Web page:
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Exercising on your period: changing the conversation

Most women have never been educated on how their period affects their athletics. A recent study is trying to change this

BEIJING, CHINA - AUGUST 29: Marina Arzamasova of Belarus (C) wins gold in the Women's 800 metres final ahead of Eunice Jepkoech Sum of Kenya (L) and Melissa Bishop of Canada (R) during day eight of the 15th IAAF World Athletics Championships Beijing 2015 at Beijing National Stadium on August 29, 2015 in Beijing, China. (Photo by Christian Petersen/Getty Images for IAAF)

A woman’s period has been a notoriously taboo topic. Women go to extreme lengths to hide tampons and conceal period symptoms. Because of this, there is limited research on the relationship between periods and exercise. A recent study out of St Mary’s University in Twickenham, England is looking to change that. The university partnered with FitrWoman and analyzed responses from over 14,000 female Strava members from around the world in order to gain a better understanding of how women feel about exercising on their periods. 

OUA women’s 3,000m final. Photo: Maxine Gravina

Many athletic women know that exercising can actually have a very positive effect on symptoms associated with their periods, and this study confirmed that. Seventy-eight per cent of women reported that exercise decreased discomfort associated with their cycles. 

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Despite this finding, a shocking number of women had never received any sort of education on how exercise would effect their menstrual cycle. According to researchers, “70 per cent of women reported receiving no education about the relationship between their period and exercise.” Even more surprising is that among women with an athletic coach, 81 per cent have never discussed the impact of their period on training or racing, despite the fact that many women feel their period negatively impacts their performance, with 69 per cent of women altering their workout routines to accommodate their periods. 

The study’s architect, exercise physiologist Dr. Georgie Bruinvels says she’s hoping to open up the conversation around this topic and encourage women to talk about their experiences. “We wanted to start an important conversation about exercise, the menstrual cycle and other lifestyle factors that will empower all women to work with their body, not against it. We want women to feel comfortable discussing something that is very normal and natural.”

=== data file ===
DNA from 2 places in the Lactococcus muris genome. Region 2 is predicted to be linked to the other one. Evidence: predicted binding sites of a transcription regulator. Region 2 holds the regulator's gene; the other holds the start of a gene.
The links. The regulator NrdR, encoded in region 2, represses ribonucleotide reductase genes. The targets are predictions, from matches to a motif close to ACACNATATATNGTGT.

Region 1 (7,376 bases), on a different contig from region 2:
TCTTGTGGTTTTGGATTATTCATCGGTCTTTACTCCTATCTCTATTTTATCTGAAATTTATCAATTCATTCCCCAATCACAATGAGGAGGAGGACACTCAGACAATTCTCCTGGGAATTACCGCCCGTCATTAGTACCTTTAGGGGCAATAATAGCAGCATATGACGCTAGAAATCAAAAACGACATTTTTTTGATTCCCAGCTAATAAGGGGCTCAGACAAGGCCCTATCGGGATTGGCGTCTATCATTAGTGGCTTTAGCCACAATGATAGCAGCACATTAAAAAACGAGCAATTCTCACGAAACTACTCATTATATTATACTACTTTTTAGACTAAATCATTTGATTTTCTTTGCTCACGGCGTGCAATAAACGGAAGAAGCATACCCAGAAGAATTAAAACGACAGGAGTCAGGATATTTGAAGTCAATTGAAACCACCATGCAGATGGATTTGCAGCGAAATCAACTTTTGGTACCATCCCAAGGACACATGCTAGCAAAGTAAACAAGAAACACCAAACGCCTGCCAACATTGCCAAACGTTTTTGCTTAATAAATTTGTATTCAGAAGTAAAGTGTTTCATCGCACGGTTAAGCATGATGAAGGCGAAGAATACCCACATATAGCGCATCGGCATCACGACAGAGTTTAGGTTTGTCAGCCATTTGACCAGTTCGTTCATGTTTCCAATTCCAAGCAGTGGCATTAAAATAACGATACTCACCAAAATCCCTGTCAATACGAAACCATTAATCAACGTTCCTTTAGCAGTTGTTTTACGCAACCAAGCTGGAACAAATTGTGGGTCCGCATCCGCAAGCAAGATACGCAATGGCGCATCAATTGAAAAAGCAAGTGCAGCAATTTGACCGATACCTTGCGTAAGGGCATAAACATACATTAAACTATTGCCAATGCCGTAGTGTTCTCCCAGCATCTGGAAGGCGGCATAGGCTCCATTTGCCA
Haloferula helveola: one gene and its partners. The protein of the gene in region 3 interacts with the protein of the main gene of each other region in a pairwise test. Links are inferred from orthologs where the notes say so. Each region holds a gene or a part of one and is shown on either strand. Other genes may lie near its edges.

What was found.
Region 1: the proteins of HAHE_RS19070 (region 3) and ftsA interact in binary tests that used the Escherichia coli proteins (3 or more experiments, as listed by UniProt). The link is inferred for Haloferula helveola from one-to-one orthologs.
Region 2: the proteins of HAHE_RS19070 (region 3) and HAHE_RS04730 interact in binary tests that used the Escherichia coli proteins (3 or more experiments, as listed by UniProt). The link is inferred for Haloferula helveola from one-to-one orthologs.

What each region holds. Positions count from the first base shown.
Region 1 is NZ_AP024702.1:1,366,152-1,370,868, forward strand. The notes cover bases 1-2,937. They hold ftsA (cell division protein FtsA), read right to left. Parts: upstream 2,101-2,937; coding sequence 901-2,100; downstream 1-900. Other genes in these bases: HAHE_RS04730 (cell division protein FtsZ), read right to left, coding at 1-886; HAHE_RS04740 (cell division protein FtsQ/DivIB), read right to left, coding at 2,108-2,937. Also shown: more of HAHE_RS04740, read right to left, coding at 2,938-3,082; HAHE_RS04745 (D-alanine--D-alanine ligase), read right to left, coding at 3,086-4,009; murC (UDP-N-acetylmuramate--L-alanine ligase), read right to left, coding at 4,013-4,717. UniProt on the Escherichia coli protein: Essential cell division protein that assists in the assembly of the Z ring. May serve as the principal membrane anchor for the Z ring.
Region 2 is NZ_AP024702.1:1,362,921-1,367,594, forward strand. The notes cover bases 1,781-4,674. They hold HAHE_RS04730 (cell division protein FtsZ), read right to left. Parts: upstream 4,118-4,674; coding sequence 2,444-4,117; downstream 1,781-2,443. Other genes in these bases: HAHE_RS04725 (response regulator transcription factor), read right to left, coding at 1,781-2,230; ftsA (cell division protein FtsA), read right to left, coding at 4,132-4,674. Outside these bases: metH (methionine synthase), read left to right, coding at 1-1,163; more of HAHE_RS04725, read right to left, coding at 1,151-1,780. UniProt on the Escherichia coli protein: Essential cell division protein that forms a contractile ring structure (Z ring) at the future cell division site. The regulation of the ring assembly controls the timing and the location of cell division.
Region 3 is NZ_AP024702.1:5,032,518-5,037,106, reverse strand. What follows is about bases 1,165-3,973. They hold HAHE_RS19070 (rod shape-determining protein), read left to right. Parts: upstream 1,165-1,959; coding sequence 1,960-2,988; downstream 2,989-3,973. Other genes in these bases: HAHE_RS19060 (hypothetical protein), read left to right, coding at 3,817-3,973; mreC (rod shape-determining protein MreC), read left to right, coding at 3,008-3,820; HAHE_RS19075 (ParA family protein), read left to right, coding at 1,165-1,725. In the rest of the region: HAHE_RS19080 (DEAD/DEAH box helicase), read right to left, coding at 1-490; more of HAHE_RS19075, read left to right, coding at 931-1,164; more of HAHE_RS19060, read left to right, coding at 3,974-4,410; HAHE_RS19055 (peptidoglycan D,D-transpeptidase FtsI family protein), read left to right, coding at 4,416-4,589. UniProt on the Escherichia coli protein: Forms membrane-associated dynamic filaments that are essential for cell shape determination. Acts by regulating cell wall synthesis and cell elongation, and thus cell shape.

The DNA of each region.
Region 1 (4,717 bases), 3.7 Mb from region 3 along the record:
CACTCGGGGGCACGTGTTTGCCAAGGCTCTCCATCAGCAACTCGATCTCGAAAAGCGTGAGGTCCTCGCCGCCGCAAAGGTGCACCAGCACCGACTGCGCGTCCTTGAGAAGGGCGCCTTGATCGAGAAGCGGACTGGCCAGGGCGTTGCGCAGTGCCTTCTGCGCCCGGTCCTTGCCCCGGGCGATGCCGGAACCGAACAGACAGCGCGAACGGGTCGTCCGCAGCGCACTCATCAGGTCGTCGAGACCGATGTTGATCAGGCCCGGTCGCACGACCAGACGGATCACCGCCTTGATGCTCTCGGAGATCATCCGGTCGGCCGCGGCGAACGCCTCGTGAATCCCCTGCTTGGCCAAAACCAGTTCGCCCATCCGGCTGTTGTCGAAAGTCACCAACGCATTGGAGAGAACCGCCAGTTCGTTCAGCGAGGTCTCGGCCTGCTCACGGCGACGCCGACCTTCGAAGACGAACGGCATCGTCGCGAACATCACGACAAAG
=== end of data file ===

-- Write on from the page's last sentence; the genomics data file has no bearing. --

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This conversation is particularly important in regard to younger female runners. Getting their period and the changes that are associated with that time in a young runner’s life can be seen as negative. Gilles Beaudin is an exercise physiologist out of the Cleveland Clinic who explained to Canadian Running in December the importance of maintaining a period for longevity in a runner’s career. “Keeping the body fat too low and/or over-training will result in the stoppage of the menstrual cycle. A certain minimum of body fat is necessary for maintenance of regular menstrual cycles.” Maintaining a regular period is key for women’s health, but especially during this critical growth period. “Physical activity and weight-bearing exercise are very important, as females get peak bone density in their late teens and early twenties.”

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With a period being so critical for a young runner’s development, this study serves an important role in opening up the conversation around the menstural cycle and exercise. By continuing to speak openly on the topic and study its athletic implications, women will begin to better understand how to cope with side effects and improve strategies around period management and athletic performance. 

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